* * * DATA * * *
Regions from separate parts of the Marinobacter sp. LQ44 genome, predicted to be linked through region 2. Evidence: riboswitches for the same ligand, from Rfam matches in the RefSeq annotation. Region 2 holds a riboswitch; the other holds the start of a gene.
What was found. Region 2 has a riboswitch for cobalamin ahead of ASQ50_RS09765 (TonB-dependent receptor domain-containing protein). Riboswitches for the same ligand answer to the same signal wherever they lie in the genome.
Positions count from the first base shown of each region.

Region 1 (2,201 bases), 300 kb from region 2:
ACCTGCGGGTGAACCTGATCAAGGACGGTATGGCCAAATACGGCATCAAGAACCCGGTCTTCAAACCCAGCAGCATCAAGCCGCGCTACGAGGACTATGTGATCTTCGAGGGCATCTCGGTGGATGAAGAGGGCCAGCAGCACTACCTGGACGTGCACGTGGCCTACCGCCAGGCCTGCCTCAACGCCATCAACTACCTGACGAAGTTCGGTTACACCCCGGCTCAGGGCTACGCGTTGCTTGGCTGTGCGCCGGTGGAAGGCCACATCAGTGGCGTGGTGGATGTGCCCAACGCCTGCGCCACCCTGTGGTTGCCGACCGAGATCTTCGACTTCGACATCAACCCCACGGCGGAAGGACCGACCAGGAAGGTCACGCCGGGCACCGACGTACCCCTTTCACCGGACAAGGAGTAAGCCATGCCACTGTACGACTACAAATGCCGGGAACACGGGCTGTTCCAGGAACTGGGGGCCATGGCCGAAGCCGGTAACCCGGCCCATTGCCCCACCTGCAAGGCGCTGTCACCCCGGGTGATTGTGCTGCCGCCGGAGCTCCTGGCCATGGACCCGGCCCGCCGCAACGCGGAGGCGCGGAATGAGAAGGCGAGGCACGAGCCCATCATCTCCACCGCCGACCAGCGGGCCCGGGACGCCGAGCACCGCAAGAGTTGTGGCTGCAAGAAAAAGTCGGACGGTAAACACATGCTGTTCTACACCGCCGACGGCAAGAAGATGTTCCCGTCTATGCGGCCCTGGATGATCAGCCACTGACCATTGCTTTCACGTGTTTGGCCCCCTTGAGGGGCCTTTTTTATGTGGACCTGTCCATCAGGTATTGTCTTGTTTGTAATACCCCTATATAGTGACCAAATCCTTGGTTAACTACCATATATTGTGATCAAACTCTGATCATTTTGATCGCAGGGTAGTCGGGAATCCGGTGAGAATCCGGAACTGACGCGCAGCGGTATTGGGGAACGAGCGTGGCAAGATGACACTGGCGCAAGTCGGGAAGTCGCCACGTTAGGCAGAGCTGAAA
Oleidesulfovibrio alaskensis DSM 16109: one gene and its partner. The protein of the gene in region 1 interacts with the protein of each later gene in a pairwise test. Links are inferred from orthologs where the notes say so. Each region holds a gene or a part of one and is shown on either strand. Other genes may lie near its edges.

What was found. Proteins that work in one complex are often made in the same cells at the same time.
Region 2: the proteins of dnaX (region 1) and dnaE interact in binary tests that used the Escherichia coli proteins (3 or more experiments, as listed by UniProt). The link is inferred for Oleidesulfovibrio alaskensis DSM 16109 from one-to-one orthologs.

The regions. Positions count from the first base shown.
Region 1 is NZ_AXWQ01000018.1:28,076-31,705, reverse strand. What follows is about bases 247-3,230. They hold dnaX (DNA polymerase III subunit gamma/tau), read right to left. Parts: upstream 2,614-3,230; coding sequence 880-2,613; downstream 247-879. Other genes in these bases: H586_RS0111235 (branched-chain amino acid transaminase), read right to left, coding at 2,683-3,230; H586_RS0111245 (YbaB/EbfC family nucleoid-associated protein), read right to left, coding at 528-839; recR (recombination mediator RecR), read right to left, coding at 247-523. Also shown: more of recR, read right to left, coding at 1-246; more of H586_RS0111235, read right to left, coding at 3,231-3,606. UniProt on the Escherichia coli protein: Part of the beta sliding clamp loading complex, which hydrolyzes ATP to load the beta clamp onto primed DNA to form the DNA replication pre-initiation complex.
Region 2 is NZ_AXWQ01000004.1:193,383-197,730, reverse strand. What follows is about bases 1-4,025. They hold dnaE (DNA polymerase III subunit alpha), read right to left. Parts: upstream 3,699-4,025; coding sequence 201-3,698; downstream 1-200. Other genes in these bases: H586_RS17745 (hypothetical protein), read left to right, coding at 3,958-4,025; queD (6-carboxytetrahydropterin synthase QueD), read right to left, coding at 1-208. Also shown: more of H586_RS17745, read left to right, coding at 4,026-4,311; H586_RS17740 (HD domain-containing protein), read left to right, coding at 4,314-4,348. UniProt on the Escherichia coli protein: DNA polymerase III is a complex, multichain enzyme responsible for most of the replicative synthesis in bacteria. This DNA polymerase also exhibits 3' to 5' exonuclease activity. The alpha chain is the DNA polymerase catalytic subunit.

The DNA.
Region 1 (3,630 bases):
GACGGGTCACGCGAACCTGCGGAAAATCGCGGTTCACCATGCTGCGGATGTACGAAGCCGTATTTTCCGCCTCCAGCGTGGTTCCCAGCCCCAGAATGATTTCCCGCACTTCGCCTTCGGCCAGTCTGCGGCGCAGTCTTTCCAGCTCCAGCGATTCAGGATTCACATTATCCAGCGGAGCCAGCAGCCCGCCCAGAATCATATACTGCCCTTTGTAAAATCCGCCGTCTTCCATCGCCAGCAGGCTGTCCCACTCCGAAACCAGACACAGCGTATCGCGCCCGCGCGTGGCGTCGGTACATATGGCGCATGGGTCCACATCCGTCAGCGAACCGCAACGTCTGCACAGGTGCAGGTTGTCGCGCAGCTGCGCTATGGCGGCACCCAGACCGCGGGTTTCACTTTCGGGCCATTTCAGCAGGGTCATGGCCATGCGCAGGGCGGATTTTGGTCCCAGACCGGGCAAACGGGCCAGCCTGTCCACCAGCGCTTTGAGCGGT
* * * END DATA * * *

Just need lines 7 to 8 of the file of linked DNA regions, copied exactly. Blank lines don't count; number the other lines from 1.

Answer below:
What was found. Proteins that work in one complex are often made in the same cells at the same time.
Region 2: the proteins of dnaX (region 1) and dnaE interact in binary tests that used the Escherichia coli proteins (3 or more experiments, as listed by UniProt). The link is inferred for Oleidesulfovibrio alaskensis DSM 16109 from one-to-one orthologs.